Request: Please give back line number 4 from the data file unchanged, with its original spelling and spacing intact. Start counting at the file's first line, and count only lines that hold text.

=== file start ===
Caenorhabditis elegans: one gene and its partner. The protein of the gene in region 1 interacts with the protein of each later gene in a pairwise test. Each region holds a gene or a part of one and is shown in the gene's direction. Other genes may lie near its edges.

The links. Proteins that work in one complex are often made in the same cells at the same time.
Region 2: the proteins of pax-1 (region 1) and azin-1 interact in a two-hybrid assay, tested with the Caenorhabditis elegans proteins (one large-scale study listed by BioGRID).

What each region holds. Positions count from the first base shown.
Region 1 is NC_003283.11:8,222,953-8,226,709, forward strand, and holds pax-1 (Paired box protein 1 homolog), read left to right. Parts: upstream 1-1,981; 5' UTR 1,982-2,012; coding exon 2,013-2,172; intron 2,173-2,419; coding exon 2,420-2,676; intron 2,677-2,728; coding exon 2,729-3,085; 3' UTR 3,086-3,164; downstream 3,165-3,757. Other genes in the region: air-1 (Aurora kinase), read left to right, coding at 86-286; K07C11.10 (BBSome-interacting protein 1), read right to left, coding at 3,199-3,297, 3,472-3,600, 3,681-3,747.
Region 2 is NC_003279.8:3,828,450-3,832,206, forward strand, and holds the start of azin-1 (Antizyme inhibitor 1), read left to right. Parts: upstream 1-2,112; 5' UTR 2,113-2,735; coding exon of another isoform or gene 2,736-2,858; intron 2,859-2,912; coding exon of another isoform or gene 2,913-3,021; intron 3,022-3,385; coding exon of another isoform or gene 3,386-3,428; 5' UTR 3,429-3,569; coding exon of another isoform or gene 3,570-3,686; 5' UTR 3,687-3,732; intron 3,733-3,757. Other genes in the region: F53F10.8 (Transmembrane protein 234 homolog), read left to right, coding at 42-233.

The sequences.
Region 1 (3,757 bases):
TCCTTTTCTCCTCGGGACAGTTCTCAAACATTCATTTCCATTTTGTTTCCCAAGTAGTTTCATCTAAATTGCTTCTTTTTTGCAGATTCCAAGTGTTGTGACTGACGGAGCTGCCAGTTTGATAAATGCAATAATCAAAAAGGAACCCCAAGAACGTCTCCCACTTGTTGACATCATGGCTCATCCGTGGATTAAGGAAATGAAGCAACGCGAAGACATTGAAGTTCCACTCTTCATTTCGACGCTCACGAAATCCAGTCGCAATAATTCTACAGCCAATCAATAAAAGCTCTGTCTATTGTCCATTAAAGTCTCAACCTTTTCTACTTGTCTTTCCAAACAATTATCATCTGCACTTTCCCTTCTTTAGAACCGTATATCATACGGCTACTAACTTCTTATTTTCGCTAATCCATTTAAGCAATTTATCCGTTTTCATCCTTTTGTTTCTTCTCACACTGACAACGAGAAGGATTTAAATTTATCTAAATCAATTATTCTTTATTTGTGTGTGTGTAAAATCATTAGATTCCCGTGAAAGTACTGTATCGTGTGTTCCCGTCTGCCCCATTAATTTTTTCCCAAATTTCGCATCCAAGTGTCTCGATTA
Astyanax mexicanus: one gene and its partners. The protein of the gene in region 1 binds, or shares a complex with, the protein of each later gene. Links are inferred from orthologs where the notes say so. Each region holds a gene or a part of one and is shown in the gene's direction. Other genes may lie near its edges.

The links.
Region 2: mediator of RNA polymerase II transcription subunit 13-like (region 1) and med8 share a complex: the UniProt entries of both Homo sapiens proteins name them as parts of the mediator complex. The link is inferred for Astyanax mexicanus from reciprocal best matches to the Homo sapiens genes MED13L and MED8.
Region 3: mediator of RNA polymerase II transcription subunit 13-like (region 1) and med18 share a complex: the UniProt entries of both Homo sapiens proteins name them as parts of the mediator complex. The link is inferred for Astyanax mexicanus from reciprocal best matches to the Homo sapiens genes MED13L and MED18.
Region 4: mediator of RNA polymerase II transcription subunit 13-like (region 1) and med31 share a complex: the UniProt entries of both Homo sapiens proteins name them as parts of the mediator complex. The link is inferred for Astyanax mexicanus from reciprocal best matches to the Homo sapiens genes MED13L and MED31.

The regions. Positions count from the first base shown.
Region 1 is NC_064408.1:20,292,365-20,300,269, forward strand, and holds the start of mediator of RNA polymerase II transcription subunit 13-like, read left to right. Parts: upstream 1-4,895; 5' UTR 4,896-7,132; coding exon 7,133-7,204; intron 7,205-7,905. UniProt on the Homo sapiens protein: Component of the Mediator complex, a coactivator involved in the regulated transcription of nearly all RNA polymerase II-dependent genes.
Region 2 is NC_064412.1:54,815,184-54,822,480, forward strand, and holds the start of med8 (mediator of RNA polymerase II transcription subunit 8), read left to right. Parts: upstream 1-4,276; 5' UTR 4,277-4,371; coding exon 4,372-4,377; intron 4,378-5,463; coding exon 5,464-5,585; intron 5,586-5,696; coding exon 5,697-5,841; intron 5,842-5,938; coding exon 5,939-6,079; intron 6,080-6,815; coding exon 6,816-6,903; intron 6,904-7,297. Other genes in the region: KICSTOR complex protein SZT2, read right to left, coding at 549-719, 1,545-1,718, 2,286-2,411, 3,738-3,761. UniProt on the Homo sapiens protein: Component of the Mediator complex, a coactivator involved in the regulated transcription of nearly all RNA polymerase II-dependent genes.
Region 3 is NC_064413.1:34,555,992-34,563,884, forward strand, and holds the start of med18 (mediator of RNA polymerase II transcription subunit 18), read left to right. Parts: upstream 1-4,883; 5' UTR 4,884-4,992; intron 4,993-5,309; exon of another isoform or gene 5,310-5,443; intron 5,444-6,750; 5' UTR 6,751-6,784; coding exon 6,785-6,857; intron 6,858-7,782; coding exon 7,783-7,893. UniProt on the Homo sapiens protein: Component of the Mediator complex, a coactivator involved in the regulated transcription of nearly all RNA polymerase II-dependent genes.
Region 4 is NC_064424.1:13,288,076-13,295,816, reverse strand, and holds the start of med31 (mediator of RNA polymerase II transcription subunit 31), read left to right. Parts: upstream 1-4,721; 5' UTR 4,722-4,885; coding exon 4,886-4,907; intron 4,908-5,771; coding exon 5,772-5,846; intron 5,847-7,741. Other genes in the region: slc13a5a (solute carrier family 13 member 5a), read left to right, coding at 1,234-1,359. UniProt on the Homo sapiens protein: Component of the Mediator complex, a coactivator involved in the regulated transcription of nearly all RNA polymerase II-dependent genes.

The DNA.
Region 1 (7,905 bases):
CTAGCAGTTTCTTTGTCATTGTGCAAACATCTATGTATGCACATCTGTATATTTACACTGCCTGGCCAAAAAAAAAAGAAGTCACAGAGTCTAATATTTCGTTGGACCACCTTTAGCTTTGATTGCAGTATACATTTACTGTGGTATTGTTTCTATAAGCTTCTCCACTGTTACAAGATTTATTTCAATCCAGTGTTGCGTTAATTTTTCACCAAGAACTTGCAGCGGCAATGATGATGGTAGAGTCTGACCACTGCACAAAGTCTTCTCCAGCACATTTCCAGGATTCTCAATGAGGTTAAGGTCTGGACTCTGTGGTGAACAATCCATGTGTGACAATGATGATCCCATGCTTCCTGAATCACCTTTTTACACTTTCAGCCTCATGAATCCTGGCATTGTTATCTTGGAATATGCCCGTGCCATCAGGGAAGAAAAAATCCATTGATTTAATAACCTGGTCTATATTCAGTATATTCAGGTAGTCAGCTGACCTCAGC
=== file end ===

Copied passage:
What each region holds. Positions count from the first base shown.